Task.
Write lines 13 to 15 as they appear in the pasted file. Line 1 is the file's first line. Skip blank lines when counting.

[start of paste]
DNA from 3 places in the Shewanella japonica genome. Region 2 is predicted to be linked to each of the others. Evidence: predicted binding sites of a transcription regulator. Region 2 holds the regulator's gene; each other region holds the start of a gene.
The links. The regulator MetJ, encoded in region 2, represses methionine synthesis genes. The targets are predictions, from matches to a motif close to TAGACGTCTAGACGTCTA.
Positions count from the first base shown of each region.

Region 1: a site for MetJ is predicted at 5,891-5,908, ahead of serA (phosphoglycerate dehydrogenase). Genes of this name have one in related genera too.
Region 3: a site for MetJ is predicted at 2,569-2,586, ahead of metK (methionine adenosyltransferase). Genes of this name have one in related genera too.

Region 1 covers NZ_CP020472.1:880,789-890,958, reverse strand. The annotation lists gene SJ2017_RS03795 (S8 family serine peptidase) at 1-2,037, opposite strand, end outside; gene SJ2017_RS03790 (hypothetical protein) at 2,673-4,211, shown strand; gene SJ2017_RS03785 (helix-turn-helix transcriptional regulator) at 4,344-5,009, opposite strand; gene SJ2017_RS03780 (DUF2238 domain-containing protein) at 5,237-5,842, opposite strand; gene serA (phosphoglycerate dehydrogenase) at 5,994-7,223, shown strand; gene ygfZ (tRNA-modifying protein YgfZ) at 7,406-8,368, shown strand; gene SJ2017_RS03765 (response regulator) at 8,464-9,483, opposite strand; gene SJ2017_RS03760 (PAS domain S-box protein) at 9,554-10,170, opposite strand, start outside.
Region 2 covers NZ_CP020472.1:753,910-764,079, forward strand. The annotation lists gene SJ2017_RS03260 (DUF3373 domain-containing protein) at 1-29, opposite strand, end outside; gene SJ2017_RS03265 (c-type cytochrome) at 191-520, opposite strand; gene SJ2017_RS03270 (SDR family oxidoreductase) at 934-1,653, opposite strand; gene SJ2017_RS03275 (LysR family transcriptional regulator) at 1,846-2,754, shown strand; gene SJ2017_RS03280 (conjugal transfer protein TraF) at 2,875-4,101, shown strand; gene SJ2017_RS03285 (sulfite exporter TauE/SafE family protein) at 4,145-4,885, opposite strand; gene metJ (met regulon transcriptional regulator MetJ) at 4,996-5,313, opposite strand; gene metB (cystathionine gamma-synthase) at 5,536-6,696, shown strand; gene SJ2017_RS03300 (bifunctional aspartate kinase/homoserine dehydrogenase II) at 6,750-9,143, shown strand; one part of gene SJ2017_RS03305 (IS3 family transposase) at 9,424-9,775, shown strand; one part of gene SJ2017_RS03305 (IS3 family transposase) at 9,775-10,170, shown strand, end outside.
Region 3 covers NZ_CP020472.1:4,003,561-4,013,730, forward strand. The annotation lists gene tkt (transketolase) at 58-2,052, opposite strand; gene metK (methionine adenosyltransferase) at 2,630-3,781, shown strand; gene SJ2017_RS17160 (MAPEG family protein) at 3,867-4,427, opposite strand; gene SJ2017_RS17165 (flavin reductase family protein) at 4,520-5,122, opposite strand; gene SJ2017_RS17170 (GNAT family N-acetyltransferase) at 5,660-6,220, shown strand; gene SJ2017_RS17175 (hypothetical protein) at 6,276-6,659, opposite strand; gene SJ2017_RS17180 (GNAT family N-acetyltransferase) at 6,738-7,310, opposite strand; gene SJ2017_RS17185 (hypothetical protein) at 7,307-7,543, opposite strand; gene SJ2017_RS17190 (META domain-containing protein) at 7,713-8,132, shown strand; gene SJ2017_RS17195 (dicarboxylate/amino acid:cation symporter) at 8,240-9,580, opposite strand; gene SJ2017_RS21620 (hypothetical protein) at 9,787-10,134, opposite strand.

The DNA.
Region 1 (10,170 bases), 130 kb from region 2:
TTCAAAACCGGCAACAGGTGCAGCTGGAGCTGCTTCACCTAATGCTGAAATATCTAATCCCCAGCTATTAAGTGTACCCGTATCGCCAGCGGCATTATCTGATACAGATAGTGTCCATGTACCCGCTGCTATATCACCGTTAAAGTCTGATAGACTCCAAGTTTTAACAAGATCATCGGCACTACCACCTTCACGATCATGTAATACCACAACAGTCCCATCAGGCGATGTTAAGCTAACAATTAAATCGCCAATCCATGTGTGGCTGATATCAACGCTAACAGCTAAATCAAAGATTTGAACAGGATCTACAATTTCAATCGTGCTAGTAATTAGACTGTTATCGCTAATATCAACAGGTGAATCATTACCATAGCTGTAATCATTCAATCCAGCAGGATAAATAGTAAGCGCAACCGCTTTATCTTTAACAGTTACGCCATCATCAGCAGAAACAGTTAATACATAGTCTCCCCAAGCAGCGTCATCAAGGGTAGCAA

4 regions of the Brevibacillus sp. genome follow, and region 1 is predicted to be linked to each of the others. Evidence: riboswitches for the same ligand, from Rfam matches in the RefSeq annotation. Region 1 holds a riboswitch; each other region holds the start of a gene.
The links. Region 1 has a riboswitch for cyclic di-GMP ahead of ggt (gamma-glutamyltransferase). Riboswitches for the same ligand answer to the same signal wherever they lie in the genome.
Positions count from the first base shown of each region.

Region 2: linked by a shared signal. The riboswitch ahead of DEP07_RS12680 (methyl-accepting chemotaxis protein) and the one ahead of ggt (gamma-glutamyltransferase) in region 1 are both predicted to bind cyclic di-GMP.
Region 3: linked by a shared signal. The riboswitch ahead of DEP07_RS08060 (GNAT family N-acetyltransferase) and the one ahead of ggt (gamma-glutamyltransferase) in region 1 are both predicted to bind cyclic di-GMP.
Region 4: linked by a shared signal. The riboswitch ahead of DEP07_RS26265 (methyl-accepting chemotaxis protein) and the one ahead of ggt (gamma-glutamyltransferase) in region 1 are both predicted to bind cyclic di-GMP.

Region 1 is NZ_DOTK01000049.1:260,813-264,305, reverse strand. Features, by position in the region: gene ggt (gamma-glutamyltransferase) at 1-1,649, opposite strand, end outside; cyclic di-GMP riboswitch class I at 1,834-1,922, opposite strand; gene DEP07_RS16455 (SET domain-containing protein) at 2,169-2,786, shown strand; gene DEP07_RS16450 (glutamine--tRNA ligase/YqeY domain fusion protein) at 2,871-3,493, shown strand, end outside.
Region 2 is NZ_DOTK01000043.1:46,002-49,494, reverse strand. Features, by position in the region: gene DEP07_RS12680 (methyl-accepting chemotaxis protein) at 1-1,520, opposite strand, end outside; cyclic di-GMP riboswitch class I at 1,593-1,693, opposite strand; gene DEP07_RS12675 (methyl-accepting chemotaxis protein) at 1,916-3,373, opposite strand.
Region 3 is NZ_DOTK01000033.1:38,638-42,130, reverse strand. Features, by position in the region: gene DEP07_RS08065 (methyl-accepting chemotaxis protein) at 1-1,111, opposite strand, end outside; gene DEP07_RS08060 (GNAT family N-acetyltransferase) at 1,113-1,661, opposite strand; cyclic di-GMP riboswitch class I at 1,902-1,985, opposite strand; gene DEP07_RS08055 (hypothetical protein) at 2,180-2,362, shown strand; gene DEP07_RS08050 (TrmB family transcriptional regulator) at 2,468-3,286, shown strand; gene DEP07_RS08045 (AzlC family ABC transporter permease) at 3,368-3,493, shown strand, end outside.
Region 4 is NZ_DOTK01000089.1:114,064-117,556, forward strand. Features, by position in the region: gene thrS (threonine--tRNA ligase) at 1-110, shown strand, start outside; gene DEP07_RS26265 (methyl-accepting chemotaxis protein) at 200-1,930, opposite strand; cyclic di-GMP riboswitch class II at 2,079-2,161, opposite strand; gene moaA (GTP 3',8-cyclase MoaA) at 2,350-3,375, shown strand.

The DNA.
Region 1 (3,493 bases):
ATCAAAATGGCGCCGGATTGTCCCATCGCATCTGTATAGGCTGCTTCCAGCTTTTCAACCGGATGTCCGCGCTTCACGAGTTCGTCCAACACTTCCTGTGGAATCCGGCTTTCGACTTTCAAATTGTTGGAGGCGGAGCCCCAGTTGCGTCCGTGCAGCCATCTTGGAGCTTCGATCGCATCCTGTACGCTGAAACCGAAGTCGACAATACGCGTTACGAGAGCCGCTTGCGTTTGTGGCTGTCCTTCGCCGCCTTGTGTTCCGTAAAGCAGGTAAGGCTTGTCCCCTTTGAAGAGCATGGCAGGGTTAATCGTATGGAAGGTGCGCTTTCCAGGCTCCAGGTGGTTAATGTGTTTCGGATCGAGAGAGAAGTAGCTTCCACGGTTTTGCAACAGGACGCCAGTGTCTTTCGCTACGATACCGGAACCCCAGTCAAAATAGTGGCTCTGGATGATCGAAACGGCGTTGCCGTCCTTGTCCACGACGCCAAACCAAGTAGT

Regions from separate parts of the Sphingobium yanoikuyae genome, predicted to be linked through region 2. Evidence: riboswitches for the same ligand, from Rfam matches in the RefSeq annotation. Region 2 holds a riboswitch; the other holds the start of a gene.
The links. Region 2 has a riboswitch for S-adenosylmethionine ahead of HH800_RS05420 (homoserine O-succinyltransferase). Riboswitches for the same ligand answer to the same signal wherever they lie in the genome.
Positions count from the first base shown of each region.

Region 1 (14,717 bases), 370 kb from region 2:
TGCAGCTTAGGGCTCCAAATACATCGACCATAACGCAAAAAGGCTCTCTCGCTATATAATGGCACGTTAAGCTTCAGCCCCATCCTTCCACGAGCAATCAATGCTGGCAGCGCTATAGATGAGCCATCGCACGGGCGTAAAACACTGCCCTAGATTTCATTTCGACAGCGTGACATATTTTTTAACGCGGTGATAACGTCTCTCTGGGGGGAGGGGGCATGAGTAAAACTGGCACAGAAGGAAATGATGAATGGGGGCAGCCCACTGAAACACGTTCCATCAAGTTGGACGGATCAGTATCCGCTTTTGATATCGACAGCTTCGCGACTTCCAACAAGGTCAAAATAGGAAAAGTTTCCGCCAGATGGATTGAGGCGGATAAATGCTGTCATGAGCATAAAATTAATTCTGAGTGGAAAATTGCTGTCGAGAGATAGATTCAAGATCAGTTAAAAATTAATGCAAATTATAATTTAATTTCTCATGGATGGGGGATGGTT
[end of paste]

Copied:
The links. Region 1 has a riboswitch for cyclic di-GMP ahead of ggt (gamma-glutamyltransferase). Riboswitches for the same ligand answer to the same signal wherever they lie in the genome.
Positions count from the first base shown of each region.

Region 2: linked by a shared signal. The riboswitch ahead of DEP07_RS12680 (methyl-accepting chemotaxis protein) and the one ahead of ggt (gamma-glutamyltransferase) in region 1 are both predicted to bind cyclic di-GMP.